Author(s): Lubman DI, Allen NB, Rogers N, Cementon E, Bonomo Y
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Abstract BACKGROUND: Co-occurring mood and anxiety disorders are highly prevalent amongst substance-using young adolescents, and have been associated with a range of adverse outcomes. Few studies however have examined the impact of affective disorders in samples of older adolescents and young adults attending youth drug treatment services. METHODS: One hundred young people (mean age 19.4 years) were recruited from two youth drug treatment services in Melbourne, Australia. A structured interview and questionnaires assessing drug use, psychopathology, risk-taking behaviours and quality of life were administered at a mutually convenient location. RESULTS: Fifty percent of the sample met criteria for at least one current mental health disorder. Excluding individuals with a current psychotic illness (n=3), 49\% met criteria for a current mood or anxiety disorder, with 68\% reporting a lifetime history. There were high rates of current Major Depressive Disorder (MDD; 27\%) and Post-traumatic Stress Disorder (PTSD; 26\%) within the sample. Participants with these disorders were more likely to have a higher number of comorbid disorders, report more substance-related problems and a poorer quality of life. LIMITATIONS: Cross-sectional design, lack of biological assays. CONCLUSIONS: In older adolescence and emerging adulthood, young drug users with comorbid affective disorders have greater mental health and substance use morbidity than those with substance use problems alone. These findings have important clinical implications for the management and rehabilitation of young people with substance use disorders.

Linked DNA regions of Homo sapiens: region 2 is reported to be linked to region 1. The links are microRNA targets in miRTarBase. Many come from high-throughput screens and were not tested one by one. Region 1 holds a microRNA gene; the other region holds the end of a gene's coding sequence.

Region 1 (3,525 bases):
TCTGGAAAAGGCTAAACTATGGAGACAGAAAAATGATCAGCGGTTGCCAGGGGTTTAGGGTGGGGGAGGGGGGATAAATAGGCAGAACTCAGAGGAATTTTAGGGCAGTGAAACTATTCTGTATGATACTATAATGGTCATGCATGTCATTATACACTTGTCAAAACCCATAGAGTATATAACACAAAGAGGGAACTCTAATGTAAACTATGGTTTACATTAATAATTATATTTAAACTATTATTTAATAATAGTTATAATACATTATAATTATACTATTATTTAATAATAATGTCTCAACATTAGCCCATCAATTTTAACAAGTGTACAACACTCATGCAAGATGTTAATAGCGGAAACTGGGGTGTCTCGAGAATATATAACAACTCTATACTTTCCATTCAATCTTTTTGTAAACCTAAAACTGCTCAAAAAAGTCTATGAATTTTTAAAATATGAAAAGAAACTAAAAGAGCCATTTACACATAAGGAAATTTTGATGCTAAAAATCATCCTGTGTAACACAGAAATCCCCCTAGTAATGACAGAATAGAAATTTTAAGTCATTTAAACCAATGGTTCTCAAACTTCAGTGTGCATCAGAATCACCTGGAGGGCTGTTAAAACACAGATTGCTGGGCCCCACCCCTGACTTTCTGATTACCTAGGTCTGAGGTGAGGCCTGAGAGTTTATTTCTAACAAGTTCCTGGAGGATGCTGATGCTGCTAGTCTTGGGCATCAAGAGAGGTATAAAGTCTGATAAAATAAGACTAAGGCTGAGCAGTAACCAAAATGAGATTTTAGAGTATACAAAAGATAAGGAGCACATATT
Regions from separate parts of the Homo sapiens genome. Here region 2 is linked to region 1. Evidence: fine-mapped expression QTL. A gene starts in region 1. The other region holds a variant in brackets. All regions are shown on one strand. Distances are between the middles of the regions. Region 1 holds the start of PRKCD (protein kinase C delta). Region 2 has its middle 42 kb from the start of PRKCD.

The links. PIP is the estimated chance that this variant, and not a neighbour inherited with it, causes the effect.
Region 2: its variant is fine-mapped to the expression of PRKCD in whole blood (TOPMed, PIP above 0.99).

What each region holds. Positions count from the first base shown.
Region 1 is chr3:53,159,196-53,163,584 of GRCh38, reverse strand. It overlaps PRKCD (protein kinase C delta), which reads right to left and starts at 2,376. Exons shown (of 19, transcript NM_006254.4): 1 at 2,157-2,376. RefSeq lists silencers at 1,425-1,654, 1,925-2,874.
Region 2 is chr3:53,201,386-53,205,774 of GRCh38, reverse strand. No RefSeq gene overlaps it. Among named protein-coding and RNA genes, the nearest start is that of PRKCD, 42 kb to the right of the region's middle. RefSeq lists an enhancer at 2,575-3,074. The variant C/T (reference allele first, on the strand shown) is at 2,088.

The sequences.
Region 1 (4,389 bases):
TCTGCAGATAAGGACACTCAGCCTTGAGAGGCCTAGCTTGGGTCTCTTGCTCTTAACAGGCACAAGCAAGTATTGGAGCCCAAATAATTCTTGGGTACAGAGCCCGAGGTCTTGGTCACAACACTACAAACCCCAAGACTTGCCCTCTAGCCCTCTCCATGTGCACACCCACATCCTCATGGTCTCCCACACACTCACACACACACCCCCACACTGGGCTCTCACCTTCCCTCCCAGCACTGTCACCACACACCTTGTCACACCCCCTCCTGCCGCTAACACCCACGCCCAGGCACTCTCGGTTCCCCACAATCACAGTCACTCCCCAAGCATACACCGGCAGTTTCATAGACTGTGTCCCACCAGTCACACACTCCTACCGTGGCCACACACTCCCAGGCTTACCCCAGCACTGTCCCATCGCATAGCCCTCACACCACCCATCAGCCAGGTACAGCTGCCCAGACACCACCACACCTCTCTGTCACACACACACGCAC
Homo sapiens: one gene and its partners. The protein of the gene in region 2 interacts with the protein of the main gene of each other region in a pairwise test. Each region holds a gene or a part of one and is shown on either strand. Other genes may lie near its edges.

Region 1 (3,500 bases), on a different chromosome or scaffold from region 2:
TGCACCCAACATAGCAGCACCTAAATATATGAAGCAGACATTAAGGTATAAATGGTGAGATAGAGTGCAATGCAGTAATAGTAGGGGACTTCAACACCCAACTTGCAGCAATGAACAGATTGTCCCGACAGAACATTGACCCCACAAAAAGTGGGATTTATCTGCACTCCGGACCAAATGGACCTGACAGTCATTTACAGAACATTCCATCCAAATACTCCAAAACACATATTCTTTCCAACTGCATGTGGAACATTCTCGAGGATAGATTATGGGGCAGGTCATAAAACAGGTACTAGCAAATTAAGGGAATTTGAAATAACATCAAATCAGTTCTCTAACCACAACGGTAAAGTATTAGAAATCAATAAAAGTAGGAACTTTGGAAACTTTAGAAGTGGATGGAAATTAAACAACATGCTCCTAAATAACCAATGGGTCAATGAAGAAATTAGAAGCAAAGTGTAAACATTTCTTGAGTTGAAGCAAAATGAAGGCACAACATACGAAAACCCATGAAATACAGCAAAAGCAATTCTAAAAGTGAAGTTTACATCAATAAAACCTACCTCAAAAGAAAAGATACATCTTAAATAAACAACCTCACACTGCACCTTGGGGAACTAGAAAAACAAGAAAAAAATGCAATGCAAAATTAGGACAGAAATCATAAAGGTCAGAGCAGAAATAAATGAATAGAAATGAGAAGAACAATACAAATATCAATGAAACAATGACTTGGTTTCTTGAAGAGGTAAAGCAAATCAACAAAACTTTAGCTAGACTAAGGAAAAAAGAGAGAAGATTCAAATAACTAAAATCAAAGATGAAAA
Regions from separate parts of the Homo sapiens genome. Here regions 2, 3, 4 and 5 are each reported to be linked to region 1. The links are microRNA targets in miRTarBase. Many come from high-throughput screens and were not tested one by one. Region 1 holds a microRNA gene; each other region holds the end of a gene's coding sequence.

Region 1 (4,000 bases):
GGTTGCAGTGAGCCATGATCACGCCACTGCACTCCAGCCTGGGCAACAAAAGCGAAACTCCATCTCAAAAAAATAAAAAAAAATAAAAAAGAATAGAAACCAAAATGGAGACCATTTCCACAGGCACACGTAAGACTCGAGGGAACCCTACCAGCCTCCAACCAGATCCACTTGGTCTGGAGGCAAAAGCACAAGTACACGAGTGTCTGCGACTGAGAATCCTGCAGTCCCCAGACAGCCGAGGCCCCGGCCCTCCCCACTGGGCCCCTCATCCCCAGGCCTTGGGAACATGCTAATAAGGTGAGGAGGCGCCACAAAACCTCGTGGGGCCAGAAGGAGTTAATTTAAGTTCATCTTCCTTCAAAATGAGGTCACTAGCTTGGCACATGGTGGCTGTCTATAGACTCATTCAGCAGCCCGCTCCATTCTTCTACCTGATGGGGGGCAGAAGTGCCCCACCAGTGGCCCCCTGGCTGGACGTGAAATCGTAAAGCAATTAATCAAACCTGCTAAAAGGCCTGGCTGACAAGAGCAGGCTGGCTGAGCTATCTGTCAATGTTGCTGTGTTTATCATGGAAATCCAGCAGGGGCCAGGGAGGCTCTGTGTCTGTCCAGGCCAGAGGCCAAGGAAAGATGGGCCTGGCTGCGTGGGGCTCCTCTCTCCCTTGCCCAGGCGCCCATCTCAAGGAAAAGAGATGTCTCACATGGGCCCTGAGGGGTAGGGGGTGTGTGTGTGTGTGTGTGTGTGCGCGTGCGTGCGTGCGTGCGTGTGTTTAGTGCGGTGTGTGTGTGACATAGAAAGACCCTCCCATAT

This article was published in J Affect Disord
and referenced in Journal of Addiction Research & Therapy